Relive the Past

Using crystal-clear 3-D images from Meresamun’s historic scans, two forensic artists reconstruct the face of a 2,800-year-old Egyptian priestess

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Two forensic artists working separately and using different techniques reconstructed Meresamun’s face. Josh Harker used the latest software and imaging technology (left), while Michael Brassell created more traditional police-artist sketches by hand (right), filling in only the color digitally.

She was more than just a pretty face. The ancient Egyptian Meresamun, who lived around 800 B.C., was a working girl, a priestess-musician who served Amun, the preeminent deity of Thebes. Her mummified remains, sealed 2,800 years ago in a skintight coffin of cartonnage (layers of linen and plaster), were examined by researchers at the University of Chicago’s Oriental Institute in September 2008 using the latest in CT scanning technology, a “256-slice” machine that produced startlingly vivid images. For months, she has since been the immensely popular subject of the Oriental Institute Museum’s exhibition, The Life of Meresamun: A Temple Singer in Ancient Egypt.

Now, the headline-making CT images have helped two individuals–each working separately with 3-D STL (stereolithography) images of Meresamun’s skull produced from the scans, but using different techniques–reconstruct Meresamun’s face. Michael Brassell is a Baltimore-based forensic artist for NamUs (pronounced “name us”), the National Missing and Unidentified Persons System established by the National Institute of Justice. He created traditional hand-drawn pencil sketches (digitally colored for an “artsy” effect), using the exact same methods he employs when helping the police track down a cold-case victim. Josh Harker, a forensic artist who lives in Chicago and was originally trained as a sculptor, worked digitally, leveraging the latest software and imaging technology.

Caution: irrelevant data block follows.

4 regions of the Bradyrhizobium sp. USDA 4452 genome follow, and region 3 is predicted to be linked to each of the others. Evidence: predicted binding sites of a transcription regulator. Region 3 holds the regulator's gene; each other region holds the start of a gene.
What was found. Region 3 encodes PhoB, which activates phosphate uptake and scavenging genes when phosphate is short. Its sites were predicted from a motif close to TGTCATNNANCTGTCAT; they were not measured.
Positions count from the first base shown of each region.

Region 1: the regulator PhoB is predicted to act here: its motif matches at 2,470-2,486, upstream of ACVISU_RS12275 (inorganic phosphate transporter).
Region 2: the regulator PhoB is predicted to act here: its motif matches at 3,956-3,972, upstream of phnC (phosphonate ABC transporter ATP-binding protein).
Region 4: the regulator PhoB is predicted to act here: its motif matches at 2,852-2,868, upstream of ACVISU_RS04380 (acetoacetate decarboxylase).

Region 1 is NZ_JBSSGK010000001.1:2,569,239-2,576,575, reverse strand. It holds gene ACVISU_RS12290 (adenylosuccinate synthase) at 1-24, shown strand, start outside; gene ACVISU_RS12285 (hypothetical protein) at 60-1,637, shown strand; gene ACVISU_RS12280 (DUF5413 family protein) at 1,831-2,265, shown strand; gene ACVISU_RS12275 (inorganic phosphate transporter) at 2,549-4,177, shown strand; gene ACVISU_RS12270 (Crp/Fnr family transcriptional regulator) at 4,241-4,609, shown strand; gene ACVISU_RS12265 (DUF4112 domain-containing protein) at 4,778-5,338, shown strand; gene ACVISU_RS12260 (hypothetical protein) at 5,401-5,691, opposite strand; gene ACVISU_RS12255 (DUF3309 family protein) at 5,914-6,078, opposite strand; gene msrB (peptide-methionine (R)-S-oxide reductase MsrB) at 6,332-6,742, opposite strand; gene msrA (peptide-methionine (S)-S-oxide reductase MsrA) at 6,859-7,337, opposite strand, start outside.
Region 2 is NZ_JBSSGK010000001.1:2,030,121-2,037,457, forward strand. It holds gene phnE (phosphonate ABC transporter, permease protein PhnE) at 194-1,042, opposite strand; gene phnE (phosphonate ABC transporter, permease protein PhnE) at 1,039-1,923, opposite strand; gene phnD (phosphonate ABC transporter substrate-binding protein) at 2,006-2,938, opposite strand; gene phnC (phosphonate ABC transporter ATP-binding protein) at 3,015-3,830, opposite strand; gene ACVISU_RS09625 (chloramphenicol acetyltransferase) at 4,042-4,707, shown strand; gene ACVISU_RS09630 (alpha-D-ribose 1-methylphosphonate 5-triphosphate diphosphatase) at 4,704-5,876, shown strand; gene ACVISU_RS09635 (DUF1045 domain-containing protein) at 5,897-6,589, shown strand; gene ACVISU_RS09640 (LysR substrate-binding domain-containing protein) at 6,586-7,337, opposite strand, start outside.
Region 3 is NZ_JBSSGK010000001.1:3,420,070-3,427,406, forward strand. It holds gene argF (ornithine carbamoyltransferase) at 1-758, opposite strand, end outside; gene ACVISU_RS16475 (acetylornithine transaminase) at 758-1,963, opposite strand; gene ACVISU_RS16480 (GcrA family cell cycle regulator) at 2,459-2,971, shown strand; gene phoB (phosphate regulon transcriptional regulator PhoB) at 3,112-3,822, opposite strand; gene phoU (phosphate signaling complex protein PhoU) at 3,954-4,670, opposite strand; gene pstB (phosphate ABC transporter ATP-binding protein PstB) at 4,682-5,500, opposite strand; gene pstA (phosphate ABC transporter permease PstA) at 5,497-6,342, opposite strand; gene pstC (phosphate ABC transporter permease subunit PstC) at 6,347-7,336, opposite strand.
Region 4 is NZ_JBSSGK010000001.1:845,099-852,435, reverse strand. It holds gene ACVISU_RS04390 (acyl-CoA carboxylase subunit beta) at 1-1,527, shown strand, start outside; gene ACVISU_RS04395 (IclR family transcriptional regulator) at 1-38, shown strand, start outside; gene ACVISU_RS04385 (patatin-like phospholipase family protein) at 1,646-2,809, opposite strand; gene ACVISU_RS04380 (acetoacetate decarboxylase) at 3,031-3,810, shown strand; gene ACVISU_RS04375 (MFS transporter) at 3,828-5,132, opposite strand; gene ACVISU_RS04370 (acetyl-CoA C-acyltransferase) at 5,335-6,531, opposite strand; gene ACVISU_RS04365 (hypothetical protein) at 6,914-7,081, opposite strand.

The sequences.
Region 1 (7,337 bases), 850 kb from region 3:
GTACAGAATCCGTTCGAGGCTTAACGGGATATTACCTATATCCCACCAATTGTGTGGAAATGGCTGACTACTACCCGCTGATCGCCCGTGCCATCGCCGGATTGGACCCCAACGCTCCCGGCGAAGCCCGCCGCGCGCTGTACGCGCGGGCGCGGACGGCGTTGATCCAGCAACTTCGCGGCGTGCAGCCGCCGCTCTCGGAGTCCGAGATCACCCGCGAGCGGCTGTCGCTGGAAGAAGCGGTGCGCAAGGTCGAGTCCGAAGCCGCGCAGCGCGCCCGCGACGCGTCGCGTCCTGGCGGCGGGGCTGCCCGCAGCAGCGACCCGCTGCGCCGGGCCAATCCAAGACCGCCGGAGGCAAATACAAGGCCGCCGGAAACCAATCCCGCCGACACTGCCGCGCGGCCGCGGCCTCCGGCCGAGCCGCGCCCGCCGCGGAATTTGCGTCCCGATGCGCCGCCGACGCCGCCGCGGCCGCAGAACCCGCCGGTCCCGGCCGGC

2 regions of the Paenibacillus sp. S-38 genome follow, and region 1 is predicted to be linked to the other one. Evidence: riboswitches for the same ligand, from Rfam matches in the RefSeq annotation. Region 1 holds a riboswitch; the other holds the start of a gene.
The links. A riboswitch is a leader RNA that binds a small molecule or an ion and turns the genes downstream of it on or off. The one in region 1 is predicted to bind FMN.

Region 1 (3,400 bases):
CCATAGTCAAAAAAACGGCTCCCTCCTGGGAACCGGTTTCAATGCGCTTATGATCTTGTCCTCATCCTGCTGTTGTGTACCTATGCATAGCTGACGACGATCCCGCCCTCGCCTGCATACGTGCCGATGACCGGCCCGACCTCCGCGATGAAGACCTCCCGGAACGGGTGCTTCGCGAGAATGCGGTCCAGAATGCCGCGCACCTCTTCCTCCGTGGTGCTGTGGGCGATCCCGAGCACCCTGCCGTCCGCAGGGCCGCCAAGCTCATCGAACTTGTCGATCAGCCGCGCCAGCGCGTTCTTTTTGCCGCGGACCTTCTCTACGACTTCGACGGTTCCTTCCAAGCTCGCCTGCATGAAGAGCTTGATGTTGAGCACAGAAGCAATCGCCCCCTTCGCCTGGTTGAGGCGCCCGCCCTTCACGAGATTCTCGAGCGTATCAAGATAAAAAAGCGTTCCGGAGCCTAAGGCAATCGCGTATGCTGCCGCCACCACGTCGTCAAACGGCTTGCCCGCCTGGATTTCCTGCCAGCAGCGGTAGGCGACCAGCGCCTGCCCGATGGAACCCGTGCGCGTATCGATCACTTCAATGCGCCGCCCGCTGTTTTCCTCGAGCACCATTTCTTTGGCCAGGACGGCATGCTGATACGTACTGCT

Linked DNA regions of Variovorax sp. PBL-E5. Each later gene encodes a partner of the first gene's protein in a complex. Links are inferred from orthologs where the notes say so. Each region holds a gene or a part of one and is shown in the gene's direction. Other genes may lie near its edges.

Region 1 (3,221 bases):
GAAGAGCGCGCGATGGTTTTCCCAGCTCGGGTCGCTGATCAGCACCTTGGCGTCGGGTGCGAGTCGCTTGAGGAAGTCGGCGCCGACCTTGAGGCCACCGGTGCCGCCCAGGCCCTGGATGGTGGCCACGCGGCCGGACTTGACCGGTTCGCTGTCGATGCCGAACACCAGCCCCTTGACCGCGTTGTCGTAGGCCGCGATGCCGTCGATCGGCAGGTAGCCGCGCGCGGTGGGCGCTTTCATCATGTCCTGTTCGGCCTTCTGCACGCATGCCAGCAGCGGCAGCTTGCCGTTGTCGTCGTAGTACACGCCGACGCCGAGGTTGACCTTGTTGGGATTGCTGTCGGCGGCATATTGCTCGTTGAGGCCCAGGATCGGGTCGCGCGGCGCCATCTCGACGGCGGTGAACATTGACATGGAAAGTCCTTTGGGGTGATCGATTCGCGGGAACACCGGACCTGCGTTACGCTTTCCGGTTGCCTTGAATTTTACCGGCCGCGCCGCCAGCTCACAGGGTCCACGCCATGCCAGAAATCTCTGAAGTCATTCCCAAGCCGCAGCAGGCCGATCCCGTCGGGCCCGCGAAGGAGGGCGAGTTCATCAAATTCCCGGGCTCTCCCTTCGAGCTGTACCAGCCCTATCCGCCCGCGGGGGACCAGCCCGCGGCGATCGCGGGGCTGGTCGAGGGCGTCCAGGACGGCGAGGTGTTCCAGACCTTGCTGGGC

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(Photo courtesy Josh Harker)               (Photo courtesy Michael Brassell)

Meresamun in profile, shown without hair to reveal the contour of her skull

June 22nd, 2009 at 7:22 am


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